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....out of thee shall one come forth unto me that is to be ruler in Israel; whose goings forth are from of old, from everlasting. NASB

to be ruler in Israel, And his comings forth are of old, From the days of antiquity. YLT

And for another take,

to rule the nation--someone whose family goes back to ancient times. CEV

Some suggest this verse proves the ruler exists in ancient times, which is a stretch- an imposed interpretation rather than a translation.

His existence has been from antiquity, even from eternity ISV

Certainly this isn’t a mandatory translation or understanding based on the rest of scripture. (No verse stands alone without the concert of the rest - thereby presenting truth together)

So it seems, the one who was to come, from the beginning as Gen 3 and other prophecies point to, has little to do with a supposed eternal existence, but simply pointing out that God has been following the same plan from before the foundation.

Is this ruler, Jesus, coming, or is it more that that?

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The operative word in Micah 5:2 is יָצָא (yatsa) means "to go or come out" (see BDB). Therefore, both are correct. The word occurs over 1000 times in the OT and is variously translated as:

  • Brought forth, Gen 1:12, 24, 2:10, 15:17, etc
  • Go out, Gen 4:16, 8:7, 16, 18, 19, 12:5, etc
  • Come from, Gen 10:14, 15:4, etc

If one wanted to translate יָצָא (yatsa) with the same ambiguity, might might say, "proceedings" (which could mean go out or come out), etc.

That Jesus had decided to offer Himself as a sacrifiece of atonement is confirmed here as well as other places such as:

In the case of Micah 5:2, either is possible.

That Micah 5:2 is a Messianic prophecy about the origin of Messiah ("One to be ruler over Israel") is confirmed by the Jewish leadership citing it (and St Matthew repeating it) in Matt 2:6. This prophecy cannot be an ordinary person because the ruler is also described as someone, "One whose origins are of old, from the days of eternity."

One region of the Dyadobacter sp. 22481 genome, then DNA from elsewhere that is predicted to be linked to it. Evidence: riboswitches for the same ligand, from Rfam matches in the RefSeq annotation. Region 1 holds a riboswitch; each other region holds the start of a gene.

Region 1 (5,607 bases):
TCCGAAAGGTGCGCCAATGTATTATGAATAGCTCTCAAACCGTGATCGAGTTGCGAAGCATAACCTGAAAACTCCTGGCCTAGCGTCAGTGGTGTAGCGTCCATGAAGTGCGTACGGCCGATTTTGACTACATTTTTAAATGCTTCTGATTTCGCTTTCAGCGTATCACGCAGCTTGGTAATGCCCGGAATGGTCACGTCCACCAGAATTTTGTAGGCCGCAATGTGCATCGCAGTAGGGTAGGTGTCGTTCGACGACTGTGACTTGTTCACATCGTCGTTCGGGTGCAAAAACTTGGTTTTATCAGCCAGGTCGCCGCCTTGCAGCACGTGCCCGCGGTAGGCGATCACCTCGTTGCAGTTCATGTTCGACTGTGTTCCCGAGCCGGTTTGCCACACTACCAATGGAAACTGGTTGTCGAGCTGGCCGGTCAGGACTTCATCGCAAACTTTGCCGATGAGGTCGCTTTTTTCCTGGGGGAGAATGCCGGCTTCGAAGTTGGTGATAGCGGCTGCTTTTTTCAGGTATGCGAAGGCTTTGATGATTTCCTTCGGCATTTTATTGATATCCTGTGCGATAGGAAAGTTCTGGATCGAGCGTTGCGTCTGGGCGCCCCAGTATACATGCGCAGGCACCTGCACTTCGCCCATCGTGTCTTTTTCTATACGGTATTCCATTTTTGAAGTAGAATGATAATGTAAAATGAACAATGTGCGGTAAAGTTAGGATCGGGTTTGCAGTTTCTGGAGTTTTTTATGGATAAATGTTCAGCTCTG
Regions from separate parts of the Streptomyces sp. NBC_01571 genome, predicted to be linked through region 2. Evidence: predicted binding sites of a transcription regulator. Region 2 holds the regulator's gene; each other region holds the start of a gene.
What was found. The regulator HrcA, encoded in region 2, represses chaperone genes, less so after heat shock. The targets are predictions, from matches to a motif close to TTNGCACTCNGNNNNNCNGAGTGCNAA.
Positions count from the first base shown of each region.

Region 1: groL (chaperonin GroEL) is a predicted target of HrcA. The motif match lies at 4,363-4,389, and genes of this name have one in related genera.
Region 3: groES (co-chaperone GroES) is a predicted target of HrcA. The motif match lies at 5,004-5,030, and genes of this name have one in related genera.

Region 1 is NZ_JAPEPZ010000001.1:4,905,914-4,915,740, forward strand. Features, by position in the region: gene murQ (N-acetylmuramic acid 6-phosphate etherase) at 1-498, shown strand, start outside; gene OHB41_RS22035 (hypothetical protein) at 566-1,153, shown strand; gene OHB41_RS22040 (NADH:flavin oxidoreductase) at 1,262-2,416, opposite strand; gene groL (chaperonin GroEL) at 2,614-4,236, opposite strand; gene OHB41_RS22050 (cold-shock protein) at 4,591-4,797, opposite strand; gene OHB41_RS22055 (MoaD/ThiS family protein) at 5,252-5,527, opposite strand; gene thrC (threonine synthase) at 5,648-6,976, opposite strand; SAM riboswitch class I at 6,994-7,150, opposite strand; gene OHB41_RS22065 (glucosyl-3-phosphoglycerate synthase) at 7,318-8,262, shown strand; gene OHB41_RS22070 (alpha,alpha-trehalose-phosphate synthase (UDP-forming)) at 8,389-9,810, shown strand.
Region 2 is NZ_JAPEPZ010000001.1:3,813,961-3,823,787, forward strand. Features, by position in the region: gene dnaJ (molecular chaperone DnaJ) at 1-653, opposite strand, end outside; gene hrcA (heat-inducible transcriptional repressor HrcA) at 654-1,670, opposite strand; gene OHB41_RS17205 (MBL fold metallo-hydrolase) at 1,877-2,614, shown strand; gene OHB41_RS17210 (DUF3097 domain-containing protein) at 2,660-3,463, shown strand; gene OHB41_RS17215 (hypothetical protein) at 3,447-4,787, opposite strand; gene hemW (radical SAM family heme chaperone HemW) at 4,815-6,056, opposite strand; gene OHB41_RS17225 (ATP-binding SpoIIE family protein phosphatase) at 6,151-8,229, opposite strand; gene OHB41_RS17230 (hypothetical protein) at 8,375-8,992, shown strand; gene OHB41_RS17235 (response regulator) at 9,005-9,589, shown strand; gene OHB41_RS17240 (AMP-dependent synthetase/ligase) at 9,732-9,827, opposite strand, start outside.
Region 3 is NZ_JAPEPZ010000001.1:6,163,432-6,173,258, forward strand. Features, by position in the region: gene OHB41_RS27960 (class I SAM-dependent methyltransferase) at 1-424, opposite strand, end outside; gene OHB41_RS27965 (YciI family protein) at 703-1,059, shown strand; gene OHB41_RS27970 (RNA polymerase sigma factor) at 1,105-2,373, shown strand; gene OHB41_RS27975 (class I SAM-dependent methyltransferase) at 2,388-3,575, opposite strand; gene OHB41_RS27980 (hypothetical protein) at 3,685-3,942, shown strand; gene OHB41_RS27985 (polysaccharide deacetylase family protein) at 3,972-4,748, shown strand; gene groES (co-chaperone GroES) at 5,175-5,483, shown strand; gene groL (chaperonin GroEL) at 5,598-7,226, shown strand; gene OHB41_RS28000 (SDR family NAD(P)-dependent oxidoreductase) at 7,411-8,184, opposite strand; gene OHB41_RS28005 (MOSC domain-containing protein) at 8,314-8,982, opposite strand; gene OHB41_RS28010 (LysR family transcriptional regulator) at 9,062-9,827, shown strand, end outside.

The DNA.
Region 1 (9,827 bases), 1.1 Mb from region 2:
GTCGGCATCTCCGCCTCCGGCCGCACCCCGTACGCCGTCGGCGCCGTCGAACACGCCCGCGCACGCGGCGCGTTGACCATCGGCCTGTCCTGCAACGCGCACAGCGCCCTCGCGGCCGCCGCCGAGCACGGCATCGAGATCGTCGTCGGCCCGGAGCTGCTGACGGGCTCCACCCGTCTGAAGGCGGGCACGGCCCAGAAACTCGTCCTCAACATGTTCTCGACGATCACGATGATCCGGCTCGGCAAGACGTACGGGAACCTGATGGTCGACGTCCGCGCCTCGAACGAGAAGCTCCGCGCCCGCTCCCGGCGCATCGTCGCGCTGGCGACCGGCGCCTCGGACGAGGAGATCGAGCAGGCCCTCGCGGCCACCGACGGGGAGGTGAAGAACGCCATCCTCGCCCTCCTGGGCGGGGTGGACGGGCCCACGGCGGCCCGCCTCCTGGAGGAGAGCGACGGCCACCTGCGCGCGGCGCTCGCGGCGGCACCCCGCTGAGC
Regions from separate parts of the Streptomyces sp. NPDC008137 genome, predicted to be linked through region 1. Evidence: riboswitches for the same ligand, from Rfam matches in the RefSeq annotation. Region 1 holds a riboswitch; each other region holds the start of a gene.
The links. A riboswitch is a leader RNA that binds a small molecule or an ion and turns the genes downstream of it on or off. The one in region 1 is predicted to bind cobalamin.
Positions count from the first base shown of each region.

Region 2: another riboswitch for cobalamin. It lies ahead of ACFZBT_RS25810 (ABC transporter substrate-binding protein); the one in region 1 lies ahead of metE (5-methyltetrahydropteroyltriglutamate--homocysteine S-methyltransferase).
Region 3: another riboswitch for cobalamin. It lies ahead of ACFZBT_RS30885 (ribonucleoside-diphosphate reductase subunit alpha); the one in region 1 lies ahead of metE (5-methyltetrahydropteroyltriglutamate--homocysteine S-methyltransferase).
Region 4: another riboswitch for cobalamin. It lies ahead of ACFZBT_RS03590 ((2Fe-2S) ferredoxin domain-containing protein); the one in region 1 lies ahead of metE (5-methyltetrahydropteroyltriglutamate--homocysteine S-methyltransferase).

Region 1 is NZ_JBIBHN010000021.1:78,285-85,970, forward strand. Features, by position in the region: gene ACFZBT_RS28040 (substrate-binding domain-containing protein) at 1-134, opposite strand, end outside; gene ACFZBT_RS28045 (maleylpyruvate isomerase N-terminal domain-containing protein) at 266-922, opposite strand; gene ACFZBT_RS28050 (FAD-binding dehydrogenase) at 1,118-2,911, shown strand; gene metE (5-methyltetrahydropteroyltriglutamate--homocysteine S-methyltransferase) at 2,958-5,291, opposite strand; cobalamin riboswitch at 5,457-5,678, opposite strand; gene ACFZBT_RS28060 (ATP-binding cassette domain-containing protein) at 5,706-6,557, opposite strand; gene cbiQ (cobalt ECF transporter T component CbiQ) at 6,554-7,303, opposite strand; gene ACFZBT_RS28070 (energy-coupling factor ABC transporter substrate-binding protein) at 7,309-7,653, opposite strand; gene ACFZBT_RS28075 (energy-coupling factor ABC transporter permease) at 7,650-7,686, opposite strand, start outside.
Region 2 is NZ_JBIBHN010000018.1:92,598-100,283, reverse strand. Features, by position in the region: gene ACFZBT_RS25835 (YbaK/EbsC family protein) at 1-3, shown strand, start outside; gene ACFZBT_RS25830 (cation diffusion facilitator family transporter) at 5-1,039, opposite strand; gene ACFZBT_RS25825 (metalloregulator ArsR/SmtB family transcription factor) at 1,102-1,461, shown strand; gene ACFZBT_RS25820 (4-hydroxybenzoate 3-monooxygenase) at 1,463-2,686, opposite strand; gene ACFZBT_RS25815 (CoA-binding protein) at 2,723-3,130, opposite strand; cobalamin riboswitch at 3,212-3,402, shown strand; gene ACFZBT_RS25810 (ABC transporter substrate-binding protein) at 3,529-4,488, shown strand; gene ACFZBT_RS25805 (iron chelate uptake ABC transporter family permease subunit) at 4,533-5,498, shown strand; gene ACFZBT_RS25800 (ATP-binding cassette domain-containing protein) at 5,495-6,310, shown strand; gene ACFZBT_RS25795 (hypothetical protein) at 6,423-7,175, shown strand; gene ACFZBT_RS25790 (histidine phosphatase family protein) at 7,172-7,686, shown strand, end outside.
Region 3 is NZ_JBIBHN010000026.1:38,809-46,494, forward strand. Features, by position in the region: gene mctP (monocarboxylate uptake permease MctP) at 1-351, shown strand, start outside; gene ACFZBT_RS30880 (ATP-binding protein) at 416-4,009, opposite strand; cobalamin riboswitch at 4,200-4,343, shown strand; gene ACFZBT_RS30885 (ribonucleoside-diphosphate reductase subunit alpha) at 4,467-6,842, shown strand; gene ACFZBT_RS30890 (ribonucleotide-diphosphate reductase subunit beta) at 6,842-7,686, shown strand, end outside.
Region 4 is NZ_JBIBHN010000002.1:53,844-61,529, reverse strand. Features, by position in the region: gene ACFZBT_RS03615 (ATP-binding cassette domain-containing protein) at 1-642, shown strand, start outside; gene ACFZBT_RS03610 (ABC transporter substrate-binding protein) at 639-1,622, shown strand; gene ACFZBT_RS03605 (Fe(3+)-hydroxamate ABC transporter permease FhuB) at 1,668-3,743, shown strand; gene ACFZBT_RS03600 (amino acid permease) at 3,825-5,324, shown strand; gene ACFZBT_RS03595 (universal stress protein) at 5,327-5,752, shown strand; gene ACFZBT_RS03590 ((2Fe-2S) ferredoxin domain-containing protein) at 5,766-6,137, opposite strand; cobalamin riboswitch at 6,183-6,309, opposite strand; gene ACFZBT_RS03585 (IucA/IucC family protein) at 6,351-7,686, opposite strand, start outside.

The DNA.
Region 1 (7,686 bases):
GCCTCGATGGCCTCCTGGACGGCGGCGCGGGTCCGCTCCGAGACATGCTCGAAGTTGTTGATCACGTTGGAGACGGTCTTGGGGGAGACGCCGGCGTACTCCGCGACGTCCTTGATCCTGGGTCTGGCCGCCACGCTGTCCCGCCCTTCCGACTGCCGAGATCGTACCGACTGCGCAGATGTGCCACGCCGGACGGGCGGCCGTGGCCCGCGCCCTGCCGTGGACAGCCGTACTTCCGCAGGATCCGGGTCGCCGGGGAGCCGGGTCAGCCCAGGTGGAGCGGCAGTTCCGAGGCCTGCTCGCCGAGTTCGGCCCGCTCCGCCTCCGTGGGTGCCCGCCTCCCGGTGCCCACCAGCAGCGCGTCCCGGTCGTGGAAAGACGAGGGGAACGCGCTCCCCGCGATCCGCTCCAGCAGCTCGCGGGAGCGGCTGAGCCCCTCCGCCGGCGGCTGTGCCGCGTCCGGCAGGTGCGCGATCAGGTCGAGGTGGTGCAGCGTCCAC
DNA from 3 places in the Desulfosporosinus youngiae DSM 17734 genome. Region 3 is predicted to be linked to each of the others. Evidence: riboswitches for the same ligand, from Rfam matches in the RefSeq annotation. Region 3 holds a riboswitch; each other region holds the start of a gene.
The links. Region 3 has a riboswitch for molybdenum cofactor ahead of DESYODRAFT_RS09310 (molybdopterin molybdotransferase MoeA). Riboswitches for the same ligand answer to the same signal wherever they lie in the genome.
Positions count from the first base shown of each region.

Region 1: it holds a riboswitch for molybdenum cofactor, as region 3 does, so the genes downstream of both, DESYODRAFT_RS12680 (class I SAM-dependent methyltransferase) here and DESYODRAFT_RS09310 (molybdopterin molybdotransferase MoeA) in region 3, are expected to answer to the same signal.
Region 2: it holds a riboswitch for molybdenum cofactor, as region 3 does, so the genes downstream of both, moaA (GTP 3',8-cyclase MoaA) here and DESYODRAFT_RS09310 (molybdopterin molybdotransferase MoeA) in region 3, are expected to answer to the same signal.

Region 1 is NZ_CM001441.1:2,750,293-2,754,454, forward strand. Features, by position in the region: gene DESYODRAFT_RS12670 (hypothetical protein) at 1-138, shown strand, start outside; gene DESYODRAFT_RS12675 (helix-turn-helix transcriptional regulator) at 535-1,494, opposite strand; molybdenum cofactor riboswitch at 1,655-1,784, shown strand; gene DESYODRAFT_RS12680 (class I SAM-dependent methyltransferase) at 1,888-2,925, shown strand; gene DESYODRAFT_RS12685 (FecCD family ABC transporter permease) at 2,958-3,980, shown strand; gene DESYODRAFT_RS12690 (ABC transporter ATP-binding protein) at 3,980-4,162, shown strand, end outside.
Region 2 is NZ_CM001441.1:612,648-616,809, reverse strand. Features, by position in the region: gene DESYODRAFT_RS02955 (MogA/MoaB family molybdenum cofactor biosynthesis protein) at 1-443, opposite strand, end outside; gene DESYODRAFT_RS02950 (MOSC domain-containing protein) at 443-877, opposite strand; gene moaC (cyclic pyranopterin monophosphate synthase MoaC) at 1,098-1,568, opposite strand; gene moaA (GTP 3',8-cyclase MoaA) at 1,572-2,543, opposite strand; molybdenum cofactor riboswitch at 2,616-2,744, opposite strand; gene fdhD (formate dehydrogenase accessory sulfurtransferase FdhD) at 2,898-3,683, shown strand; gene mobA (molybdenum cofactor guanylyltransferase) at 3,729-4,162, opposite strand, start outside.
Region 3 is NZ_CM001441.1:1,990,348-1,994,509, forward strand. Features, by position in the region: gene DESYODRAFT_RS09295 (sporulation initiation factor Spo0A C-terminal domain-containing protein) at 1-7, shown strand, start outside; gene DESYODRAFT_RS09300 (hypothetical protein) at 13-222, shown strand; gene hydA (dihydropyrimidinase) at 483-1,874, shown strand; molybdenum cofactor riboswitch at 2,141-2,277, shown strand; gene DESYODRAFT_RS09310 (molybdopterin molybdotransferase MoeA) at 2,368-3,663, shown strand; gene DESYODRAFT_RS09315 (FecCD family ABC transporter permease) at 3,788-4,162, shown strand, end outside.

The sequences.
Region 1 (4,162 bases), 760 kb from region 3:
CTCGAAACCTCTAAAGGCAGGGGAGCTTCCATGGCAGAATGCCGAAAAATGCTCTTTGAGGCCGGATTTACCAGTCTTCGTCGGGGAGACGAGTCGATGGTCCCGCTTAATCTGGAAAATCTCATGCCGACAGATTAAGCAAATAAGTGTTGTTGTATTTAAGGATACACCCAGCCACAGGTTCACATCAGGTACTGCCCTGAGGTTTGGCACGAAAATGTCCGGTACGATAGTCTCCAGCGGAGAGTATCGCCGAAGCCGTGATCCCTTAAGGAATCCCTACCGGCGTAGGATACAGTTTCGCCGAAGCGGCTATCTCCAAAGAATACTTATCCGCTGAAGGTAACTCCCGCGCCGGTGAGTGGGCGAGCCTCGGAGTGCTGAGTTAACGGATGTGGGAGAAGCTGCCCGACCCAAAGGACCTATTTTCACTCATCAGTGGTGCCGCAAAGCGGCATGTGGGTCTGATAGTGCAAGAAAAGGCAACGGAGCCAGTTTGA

Such a description is clearly of Messiah, Jesus Christ. Note this except from Ellicott:

(2) But thou, Beth-lehem Ephratah.—This is a passage of immense significance, through the interpretation given to it by the chief priests and scribes in the Gospel of St. Matthew. Beth-lehem Ephratah: the two names, modern and ancient, are united, each of them having reference to the fertility of the country. In the Gospel the scribes quote, evidently from memory, the passage from Micah, in reply to Herod’s question; and their first variation is in the title of the town—“Thou, Beth-lehem (not Ephratah, but), land of Judah.” So also the people protested against Jesus on the ground of His being from Galilee, for, “Hath not the Scripture said that Christ cometh of the seed of David, and out of the town of Bethlehem, where David was?” (John 7:42.)

All the other commentaries say something very similar in https://biblehub.com/commentaries/micah/5-2.htm - too much to reproduce all the wonderful material here.

  • 1 Peter 1:20 - He was chosen before the creation of the world, but was revealed in these last times for your sake.
  • Rev 13:8 - All inhabitants of the earth will worship the beast--all whose names have not been written in the Lamb's book of life, the Lamb who was slain from the creation of the world.
  • Heb 9:26 - Otherwise Christ would have had to suffer many times since the creation of the world. But he has appeared once for all at the culmination of the ages to do away with sin by the sacrifice of himself.

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